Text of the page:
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Is Bolivia a Sign That Latin America's 'Pink Tide' Is Turning?

Bolivia Activism
by Simeon Tegel Feb 24, 2016

LIMA, Peru — Evo Morales’ bid to be president of Bolivia for nearly 20 uninterrupted years looks set to fail.

With 72 percent of the votes counted from Sunday’s referendum on allowing presidents to be re-elected twice consecutively, the “No” campaign had garnered 55 percent.

If that result is confirmed by the final tally, as most experts expect, it will mark the first time the self-described socialist has lost at the ballot box since assuming power in January 2006.

In the last 10 years Morales — an indigenous Aymara who used to grow coca and who has long had an antagonistic relationship with Washington — won reelection twice, in 2009 and 2014.

He also won two previous referendums, both in 2008: one to see whether he should continue in office, and another to approve the same constitution that he now wants to amend.

That constitution allows presidents to be reelected twice, once straight after their first term and a second time after they sit out a term. The 56-year-old was only able to run in 2014 after he argued — controversially but also successfully — that his first election did not count because it came under a previous constitution.

Morales, however, was being cautious, saying on Monday that his Movement for Socialism party would “patiently wait for the final whistle” from the country’s electoral authorities before conceding defeat.

But he also railed against the role played by social media in the election, an example of the supposed authoritarianism that his critics often complain about.

“Perhaps in the future, it will be important to debate this issue of the social media,” he said. “In some countries, with bad information, they bring down governments.”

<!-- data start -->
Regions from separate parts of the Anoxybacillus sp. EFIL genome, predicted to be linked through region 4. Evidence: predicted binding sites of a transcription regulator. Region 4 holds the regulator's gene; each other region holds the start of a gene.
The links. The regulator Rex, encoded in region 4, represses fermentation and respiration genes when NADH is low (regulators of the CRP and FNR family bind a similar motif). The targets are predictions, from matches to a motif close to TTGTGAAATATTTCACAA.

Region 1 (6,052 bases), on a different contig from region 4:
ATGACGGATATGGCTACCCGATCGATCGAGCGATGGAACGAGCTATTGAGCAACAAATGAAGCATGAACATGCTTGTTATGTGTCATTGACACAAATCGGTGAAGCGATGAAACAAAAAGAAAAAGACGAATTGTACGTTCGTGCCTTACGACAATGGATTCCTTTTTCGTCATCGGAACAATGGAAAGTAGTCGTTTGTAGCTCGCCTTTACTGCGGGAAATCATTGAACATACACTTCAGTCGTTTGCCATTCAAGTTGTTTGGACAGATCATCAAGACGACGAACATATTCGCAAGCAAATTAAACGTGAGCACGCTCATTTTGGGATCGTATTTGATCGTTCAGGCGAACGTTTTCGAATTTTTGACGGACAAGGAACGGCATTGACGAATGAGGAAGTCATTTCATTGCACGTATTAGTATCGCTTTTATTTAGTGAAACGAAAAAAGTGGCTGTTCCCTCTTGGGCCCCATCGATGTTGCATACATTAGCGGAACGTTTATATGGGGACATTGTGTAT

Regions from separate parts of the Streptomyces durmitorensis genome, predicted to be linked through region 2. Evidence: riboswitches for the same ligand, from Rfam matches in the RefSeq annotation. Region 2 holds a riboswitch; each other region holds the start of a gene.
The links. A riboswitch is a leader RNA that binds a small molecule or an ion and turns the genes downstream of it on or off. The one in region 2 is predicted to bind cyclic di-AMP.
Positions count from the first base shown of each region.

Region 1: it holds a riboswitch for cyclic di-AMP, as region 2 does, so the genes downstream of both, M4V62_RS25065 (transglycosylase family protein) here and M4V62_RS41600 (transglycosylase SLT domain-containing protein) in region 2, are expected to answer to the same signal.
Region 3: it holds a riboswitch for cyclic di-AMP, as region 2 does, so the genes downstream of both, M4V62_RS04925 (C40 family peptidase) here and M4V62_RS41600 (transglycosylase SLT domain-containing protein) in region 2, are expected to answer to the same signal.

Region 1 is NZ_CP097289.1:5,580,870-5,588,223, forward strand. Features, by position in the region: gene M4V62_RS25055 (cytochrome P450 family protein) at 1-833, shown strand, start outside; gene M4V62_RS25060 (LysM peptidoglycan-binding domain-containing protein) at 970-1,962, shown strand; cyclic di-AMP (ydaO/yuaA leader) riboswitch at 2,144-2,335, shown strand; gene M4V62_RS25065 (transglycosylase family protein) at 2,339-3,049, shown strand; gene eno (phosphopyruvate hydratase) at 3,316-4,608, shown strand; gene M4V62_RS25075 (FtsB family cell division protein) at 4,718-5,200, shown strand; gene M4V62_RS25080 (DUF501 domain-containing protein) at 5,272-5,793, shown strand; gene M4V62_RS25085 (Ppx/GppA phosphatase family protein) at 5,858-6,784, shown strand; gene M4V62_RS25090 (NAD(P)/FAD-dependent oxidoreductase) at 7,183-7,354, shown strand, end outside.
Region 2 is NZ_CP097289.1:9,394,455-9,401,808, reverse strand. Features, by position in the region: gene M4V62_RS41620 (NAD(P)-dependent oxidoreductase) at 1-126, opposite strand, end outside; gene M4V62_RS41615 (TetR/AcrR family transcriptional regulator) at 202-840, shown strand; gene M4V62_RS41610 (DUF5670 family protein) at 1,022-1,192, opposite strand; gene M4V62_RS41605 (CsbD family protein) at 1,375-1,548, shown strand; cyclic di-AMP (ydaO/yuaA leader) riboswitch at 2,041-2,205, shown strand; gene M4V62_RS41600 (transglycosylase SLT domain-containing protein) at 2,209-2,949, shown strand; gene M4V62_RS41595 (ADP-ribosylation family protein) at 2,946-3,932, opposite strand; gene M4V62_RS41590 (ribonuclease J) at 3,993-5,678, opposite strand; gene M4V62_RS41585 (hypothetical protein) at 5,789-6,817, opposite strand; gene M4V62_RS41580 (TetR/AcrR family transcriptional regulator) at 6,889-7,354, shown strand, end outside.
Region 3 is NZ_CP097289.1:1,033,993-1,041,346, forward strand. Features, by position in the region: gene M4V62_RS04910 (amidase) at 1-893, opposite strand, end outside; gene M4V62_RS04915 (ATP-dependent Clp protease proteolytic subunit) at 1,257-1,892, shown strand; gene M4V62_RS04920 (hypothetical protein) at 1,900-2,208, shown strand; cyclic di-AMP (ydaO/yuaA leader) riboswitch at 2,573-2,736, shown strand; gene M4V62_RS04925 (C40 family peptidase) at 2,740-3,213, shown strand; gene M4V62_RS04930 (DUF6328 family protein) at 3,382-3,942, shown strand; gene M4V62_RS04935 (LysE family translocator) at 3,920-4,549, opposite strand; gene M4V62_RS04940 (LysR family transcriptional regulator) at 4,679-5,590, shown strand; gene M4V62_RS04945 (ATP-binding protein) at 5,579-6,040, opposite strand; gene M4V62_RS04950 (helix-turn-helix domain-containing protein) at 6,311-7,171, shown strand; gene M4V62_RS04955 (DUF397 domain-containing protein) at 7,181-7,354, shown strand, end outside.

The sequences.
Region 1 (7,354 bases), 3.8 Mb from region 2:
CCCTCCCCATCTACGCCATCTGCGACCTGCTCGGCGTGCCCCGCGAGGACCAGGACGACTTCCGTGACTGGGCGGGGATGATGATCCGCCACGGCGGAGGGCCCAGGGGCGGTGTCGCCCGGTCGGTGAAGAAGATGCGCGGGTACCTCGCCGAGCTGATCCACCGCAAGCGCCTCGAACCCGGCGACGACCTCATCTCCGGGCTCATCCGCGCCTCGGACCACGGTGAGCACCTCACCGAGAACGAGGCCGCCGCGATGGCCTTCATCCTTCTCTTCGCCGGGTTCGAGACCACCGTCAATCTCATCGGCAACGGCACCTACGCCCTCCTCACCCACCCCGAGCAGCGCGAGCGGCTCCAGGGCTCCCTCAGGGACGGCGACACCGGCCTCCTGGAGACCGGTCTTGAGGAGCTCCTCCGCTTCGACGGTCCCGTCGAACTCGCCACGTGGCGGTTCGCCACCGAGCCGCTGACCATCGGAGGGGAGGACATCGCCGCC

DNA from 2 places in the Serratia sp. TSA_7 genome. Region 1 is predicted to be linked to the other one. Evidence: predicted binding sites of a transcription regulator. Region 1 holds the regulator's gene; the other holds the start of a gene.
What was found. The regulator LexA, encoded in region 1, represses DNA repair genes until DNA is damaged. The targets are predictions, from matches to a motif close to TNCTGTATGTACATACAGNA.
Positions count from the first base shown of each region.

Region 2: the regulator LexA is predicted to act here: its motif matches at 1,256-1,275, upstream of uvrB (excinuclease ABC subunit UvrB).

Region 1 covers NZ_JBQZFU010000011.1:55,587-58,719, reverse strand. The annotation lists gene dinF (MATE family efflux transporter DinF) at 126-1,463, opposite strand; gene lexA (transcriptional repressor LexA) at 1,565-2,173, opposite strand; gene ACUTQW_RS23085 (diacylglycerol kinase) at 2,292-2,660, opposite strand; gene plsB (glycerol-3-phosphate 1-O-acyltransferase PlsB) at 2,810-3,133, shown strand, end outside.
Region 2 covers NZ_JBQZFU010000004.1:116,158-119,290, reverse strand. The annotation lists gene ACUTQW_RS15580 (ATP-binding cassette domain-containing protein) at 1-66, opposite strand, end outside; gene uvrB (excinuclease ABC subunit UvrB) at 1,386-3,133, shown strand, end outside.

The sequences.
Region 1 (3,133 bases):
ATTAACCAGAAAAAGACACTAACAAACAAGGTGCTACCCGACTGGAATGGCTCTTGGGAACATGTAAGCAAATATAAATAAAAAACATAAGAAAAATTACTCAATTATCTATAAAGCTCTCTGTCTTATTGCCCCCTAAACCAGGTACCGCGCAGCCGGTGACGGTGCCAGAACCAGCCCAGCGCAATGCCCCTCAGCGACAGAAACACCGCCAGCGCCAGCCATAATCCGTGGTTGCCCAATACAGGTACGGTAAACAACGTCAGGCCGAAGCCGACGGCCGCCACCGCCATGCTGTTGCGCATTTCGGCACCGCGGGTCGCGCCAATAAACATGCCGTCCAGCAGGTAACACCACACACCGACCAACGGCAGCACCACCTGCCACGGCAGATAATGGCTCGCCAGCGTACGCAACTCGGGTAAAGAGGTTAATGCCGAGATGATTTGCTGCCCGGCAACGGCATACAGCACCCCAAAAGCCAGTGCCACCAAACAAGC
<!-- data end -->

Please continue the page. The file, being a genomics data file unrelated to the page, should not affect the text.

A key figure in the leftist “pink tide” that has swept Latin America over the last decade-and-a-half, Morales has been hugely popular in Bolivia.

That is partly thanks to his personal story, as the first-ever indigenous leader in a country where the majority identifies as native, and where many speak Amerindian languages such as Aymara, Quechua or Guarani as their mother tongue.

But it is also thanks to policies that have helped Bolivia’s national economy grow steadily, seeing the poverty rate fall from 60 percent when Morales took power to just under 40 percent at the start of 2014.

They have included renationalizing the country’s oil and gas industry from foreign corporations that were widely viewed as bloodsuckers within Bolivia — and then using the additional revenues for heavy social spending, in a country that was among the poorest in the Western Hemisphere.

But despite all that, the unmarried Morales has been hurt by an alleged influence-peddling scandal in which it emerged that his ex-girlfriend was an executive at CAMC, a Chinese firm that has won contracts worth $576 million from the Bolivian state.

Critics have also long accused him of refusing to listen to critical voices and, ironically, riding roughshod over local communities and the environment.

Some are viewing Morales’ likely defeat as part of a regional trend sweeping back the “pink tide.” A center-right government just took power from the left in Argentina, while Venezuela, once the poster child for Latin American socialism, has run into an economic crisis so deep that it is on the verge of becoming a failed state.

“This seems like an unambiguously good thing for Bolivia, perhaps obliging Evo and [Vice President Alvaro] Garcia Linera to rebuild their ties to social movements, and in any case shifting course before ending up as badly as some of their allies,” Mark Healey, a professor of Latin American history at the University of Connecticut, told GlobalPost.

But Ludwig Valverde, chairman of the Association of Political Scientists of La Paz, suggested that although Bolivians do not want Morales to stay in power indefinitely, they might choose a leftist successor.

“This is not about right and left,” he said. “Many of the most critical voices against Morales come from the left. This is about how the state operates. Bolivians want a responsive, transparent state and they don’t want a president who stays in power endlessly.”

By Simeon Tegel, GlobalPost
This article is syndicated from GlobalPost.

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